English for Employability

Saneli is a manager in one of the five big IT companies of the country. She was with us last Sunday. For long I wanted to know the real stories of the young new employees that join IT sector and their employability. Nasscom’s Educational Initiative, puts the rejection rate for non-engineering graduates applying to the IT and IT-enabled sector, both in “voice” and “non-voice” roles, at 82-83 per cent, for lack of skills of written and oral English. About 65-75 per cent of applying graduate engineers are also rejected. Saneli confirmed that. She has some engineers from local colleges under her. Her counterpart in London recently complained about the e-mails sent by the new engineers. They are on the assignment to provide software-related support services to a customer. Their e-mails lack clarity and the customer can’t understand what they really mean.

English was never in so much demand as today because of the MNCs hankering for India as destination for its shops and offices over and above it’s outsourcing and Indian enterprises getting global with acquisitions. One can see exponential growth of shops of all categories offering to make anyone Tom, Dick or Harry with its English courses even in small town and suburbs all around the country from Srinagar to Kanyakumari or frpm Porbandar to Itanagar.

BPOs, IT majors and MNCs expect good standard of communicating skill in English. In some work, particularly BPO or call centres they must be skilled to listen, understand, and speak in good enough English, keeping in mind the various slangs of different regions of the English speaking country. In software and other engineering services, the engineers are to read, understand and write in proper clear English.

Employees in the industry need all the four skills in different job assignments at different levels and assignments. Quite often even a new employee is sent to those countries where he will be expected to communicate with the employees of the customer company in English. Brajesh, the son of my relative Ramayan whom I got employed with HM passed out from a private engineering college in West Bengal. Brajesh has studied only in vernacular medium school. Today, he is working with a Bangaloru firm and as he informed me through e-mail he is going to Atlanta, USA. He has not completed a year in his job. He must have improved his English proficiency to the required level.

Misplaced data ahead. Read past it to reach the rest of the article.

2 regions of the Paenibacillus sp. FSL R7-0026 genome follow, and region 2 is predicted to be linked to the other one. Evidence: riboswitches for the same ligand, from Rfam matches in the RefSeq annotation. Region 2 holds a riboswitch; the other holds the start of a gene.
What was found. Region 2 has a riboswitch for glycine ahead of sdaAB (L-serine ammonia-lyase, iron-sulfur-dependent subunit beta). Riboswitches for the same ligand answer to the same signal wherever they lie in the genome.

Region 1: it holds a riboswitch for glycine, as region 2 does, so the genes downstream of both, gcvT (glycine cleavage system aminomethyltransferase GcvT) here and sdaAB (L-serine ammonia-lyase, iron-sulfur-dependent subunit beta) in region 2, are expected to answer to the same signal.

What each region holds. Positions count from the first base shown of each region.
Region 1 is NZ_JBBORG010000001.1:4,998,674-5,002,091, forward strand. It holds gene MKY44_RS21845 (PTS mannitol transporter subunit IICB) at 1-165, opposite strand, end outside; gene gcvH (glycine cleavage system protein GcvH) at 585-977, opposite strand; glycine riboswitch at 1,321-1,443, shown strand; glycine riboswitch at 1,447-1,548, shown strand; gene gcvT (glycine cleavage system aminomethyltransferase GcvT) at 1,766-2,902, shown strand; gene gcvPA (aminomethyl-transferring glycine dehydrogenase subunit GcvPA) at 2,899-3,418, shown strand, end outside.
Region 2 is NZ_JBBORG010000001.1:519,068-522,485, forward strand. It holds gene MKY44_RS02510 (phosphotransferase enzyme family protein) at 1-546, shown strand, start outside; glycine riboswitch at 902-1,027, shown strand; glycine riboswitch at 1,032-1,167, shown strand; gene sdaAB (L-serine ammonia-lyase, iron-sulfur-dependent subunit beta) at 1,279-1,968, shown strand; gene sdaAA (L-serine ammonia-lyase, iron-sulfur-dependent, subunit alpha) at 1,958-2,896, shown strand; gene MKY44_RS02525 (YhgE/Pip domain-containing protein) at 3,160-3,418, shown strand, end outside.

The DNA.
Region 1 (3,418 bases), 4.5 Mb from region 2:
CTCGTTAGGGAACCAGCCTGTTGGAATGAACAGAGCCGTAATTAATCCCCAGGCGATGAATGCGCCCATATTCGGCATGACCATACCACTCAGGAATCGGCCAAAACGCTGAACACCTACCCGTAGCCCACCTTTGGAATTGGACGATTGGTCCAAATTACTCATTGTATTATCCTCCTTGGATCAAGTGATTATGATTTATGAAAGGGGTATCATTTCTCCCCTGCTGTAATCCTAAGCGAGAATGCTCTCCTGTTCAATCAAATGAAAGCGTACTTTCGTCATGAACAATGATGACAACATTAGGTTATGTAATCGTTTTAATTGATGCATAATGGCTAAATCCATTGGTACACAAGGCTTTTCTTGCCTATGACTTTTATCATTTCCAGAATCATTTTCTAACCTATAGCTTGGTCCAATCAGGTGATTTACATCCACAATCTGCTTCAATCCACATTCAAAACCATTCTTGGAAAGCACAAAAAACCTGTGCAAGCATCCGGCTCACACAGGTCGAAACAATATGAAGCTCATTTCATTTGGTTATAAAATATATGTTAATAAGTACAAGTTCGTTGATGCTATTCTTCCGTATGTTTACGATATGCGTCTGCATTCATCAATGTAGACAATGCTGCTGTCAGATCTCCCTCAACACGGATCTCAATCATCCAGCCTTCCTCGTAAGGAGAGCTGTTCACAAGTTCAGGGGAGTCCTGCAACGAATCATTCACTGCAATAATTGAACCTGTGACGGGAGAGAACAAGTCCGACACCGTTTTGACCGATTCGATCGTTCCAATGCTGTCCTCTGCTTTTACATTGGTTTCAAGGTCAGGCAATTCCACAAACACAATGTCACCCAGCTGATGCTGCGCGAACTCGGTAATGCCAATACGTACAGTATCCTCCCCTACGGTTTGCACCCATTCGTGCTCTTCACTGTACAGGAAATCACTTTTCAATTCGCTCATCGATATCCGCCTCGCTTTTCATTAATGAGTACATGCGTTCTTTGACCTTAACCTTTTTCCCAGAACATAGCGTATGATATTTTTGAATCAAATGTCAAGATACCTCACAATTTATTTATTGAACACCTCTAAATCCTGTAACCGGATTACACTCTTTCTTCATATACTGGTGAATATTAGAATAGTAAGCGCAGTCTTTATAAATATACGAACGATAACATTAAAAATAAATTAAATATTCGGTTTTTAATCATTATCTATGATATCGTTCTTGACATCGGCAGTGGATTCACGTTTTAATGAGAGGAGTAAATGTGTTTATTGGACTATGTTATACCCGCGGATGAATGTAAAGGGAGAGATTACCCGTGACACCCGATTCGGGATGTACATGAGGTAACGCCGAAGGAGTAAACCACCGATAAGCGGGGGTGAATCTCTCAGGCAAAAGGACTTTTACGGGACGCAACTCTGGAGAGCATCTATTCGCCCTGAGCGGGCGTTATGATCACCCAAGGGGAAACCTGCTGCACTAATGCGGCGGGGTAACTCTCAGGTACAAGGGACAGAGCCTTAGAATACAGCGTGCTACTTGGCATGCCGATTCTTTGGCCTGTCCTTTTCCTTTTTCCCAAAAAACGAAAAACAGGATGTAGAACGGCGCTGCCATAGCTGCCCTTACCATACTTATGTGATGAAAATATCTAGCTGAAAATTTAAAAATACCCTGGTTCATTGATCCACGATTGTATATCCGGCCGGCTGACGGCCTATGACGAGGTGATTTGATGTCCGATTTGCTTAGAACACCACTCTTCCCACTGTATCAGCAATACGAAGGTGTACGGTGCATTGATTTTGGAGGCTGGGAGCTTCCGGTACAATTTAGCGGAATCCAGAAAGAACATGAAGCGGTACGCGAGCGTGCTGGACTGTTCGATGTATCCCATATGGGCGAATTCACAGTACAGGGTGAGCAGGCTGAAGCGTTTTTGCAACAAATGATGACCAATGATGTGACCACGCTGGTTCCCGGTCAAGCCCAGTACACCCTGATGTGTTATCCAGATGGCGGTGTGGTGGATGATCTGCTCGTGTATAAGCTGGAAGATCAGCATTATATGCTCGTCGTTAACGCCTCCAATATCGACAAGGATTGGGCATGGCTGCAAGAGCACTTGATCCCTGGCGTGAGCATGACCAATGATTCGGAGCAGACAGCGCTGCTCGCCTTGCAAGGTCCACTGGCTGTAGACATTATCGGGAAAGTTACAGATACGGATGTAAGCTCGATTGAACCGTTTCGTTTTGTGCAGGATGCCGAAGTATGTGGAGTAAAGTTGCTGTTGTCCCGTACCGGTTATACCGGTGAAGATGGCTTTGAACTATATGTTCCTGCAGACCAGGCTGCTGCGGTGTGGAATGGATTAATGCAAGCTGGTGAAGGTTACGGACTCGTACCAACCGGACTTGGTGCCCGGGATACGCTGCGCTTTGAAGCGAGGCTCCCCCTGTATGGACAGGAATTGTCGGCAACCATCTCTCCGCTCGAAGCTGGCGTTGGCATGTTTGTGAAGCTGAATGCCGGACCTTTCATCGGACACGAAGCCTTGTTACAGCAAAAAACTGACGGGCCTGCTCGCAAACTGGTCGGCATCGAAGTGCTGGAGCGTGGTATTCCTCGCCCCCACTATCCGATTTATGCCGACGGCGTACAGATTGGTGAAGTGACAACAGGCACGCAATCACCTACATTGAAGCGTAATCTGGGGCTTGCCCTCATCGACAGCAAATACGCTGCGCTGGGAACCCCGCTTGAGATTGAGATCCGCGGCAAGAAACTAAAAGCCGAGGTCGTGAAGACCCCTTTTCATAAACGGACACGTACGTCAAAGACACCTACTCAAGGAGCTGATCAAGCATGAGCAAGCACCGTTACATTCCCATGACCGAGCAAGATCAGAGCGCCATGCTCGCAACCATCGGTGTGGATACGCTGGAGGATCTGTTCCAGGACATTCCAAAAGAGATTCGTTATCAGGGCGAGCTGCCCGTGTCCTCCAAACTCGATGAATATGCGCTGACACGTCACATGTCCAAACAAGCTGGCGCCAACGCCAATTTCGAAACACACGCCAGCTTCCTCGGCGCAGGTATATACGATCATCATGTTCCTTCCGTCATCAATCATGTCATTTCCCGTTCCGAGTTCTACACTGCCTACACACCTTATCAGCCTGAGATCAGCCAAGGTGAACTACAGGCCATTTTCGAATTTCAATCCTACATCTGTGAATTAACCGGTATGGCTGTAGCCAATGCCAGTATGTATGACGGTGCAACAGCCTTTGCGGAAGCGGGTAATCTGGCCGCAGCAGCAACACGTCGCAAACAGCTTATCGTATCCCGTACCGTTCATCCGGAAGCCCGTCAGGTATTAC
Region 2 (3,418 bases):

Unfortunately, the curricula in schools only emphasize reading and writing, not listening and speaking. English medium private schools as against vernacular medium government schools certainly stand better, but not as much as one expects. But why should an engineering student having English as a subject for 12 years or more for English medium, and more than 7 years even in English wise worst states not understand his lesson in English? I feel the education of language is not getting the right attention. Emphasis still is not on communicating skills but on answering questions of texts and passing the examinations and not on use of the language for communication. Teachers and students play the main role in learning of English. It is interest and incentive that can bring proficiency.

The main fault lies with the English teachers. Unfortunately, they will all fail if they are to attend an interview for a MNC themselves. They are neither ready to improve their own capability by advanced training and practicing to nor ready to improve their teaching with tech-assisted means such as excellent audio and video course materials available today in plenty for teaching English. However, it is for the students to become Eklavya and learn English by practice. And it is possible. Firstly, the teachers must at very early stage explain the need to learn English to the students to make them interested in putting effort for this. And the students must work hard to learn English.

For all graduates, particularly those with ambitions for jobs in IT sectors with science subjects or engineering education must develop proficiency of English through various institutions and programmes such as Jawahar Knowledge Centres and other finishing schools available today.

I was amazed to know from the ad on ‘NDTV Imagine’ that it is starting one such English teaching programme ‘Angreji mein kahate hain‘ from next week. But under no circumstances, one should feel morose enough to kill him as reported in ‘Outlook‘. I am myself from a rural and vernacular background and I know many who have excelled in career with initial handicap in English too.

If the Chinese can master English and American can learn Hindi why can any one pick up English of 26 letters.

And as good news, I can tell that very soon with technology of voice recognition maturing, the need for mastering English for communicating may also be over.

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